at the same pace forever. The wisest, though, must have foreseen that eventually
growth starts declining in every field. In a sense Kurzweil claims that
computing is the one field in which growth will never slow down, in fact it will
David Deutsch's "The Beginning of Infinity" (Viking, 2011) is a much more
powerful defense of that thesis (see my review).
In my Alan Turing tribute of early 2012
(Machine Intelligence vs Human Stupidity: Are we building smarter machines or dumber humans?) i argued that
it is not so much "intelligence" that has accelerated in machines (their
intelligence is the same that Alan Turing gave them when he invented his
"universal machine") but miniaturization. In fact, Moore's law has nothing
to do with machine intelligence, but simply with how many transistors one
can squeeze on a tiny integrated circuit.
There is very little that machines can do today that they could not have done
in 1950 when Turing published his paper on the "intelligence test". What has
truly changed is that today we have extremely powerful computers squeezed into
a palm-size smartphone at a fraction of the cost. That's miniaturization.
Equating miniaturization to intelligence is like equating an improved
wallet to wealth.
Kurzweil used a diagram titled "Exponential Growth in
Computing" over a century, but that is bogus because it starts with the electromechanical
tabulators of a century ago: it is like comparing the power of a windmill with
the power of a horse. Sure there is an exponential increase in power, but
it doesn't mean that windmills will keep improving by the difference between
horsepower and windpower.
Yes, technologies have changed rapidly in a very short time compared with the
millions of years that it took humans to evolve their skills.
It is, however, a fallacy to claim that "machines evolved rapidly".
Read note 2.
Predictions about future exponential
trends have almost always been wrong. Remember the prediction that the world's
population would "grow exponentially"? Now we are beginning to fear that it
will actually start shrinking (it already is in Japan and Italy). Or the
prediction that energy consumption in the West will grow exponentially?
It has peaked a decade ago. As a percentage of GDP, it is actually declining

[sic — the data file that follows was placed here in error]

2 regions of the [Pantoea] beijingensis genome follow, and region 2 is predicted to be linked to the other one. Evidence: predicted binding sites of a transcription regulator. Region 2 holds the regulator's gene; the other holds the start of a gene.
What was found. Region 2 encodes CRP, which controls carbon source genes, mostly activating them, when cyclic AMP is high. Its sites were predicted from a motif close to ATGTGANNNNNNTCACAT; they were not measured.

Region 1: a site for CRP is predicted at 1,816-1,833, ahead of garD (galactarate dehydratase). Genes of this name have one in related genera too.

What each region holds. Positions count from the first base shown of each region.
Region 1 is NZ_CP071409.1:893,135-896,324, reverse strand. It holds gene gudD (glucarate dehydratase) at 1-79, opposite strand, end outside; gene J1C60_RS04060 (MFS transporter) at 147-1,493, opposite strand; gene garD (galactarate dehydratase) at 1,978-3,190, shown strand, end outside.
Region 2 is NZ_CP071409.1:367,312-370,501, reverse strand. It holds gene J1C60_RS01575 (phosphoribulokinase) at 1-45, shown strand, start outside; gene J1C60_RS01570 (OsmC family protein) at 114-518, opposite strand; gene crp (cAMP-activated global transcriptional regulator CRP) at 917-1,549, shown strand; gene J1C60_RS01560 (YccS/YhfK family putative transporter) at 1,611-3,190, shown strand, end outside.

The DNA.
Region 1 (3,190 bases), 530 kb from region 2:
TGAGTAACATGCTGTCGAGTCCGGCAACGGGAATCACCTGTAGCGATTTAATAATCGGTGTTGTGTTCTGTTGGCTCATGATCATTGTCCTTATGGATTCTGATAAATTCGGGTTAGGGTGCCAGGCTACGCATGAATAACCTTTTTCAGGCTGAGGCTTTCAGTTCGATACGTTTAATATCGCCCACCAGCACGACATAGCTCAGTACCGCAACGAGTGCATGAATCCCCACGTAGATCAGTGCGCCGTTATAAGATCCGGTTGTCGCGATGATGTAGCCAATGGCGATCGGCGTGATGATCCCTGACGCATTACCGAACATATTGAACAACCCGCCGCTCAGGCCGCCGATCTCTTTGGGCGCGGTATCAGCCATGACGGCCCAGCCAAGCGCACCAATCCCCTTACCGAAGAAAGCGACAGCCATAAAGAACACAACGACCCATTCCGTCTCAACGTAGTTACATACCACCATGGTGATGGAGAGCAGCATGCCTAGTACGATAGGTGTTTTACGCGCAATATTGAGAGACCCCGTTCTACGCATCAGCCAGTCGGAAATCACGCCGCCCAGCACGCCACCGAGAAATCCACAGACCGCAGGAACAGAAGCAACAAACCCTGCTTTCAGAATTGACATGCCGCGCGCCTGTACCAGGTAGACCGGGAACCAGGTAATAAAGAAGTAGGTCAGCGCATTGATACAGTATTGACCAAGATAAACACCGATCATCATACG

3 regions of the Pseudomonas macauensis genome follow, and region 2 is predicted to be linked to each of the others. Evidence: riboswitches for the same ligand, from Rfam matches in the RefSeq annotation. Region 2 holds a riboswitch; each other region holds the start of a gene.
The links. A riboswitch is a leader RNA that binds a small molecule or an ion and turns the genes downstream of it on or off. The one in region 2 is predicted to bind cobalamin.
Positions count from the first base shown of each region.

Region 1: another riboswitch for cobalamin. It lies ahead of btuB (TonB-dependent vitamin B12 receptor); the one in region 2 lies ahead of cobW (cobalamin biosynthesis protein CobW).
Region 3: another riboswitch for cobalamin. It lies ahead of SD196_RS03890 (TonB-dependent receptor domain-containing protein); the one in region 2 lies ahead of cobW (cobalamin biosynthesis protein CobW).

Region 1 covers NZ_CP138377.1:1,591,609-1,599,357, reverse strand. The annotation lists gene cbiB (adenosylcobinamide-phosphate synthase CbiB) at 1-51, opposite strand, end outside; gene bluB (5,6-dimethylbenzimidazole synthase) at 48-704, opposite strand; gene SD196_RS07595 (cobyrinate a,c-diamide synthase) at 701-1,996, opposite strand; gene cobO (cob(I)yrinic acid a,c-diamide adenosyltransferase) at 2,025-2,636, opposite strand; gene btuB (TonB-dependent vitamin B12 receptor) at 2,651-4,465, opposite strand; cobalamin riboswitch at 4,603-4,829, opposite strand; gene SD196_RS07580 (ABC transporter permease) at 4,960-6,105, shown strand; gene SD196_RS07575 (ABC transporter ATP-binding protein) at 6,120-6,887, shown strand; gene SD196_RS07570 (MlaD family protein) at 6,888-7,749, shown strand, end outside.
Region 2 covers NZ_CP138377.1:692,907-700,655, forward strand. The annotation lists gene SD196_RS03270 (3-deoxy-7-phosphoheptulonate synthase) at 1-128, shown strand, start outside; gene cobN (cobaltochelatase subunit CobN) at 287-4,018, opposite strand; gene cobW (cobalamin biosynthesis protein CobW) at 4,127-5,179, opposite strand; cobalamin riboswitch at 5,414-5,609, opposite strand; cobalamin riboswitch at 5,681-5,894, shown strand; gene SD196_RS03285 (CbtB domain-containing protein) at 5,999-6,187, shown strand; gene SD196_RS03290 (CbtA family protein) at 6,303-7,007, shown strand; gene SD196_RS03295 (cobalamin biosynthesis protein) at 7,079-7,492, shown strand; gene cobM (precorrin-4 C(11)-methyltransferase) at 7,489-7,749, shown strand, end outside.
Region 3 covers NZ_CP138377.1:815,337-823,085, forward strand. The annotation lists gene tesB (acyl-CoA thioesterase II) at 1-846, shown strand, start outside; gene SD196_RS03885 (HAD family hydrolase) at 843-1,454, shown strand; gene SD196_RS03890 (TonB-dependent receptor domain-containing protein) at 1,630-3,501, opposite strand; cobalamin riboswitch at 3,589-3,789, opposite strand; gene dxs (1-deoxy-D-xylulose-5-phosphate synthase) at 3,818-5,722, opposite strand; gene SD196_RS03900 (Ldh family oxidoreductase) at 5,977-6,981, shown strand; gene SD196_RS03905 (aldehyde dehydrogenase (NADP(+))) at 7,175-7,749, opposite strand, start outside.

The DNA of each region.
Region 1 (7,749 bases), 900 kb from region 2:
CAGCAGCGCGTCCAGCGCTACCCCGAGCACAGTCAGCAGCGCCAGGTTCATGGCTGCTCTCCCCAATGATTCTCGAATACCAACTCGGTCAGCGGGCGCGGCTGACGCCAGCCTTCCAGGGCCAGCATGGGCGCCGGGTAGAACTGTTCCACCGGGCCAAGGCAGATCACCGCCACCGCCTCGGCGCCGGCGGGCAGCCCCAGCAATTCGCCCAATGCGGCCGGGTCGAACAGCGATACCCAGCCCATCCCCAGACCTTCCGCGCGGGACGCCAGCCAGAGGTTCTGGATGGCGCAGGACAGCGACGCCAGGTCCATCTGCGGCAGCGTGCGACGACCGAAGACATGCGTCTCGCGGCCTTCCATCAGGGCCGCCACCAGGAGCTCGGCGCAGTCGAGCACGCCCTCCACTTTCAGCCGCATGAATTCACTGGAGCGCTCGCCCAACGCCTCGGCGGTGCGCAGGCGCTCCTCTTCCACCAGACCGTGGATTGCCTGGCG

rapidly. Life expectancy? It rose rapidly in the West between 1900 and 1980
but since then it has barely moved. War casualties were supposed to grow
exponentially with the invention of nuclear weapons: since the invention of
nuclear weapons the world has experienced the lowest number of casualties ever.
Places like Europe that had been at war for 1500 year have not had a major war
in 60 years.
Digital devices have spread dramatically over the last decade, but so did
cars at some point: in 1900 no household in the USA owned a car, in 1930 one
in two did, but in 2012 the density of cars is not increasing anymore.
(For those who don't know, Kurzweil's "The Singularity Is Near" of 2005 is a revision of his 1999 book "The Age of Spiritual Machines" which was a revision of his 1990 book "The Age of Intelligent Machines", and that indeed is a kind of
Marketing and Fashion
What is truly accelerating at exponential speed is fashion. This is another
point where many futurists and high-tech bloggers confuse a sociopolitical event with a technological
event. We live in the age of marketing. If we did not invent anything,
absolutely anything, there would still be hectic change. Change is driven by
marketing. The industry desperately needs consumer to go out and keep buying
newer models of old products or new products. Therefore we buy things we don't
need. The younger generation is always more likely to be duped by marketing
and soon the older generations find themselves unable to communicate with
young people unless they too buy the same things. Sure: many of them are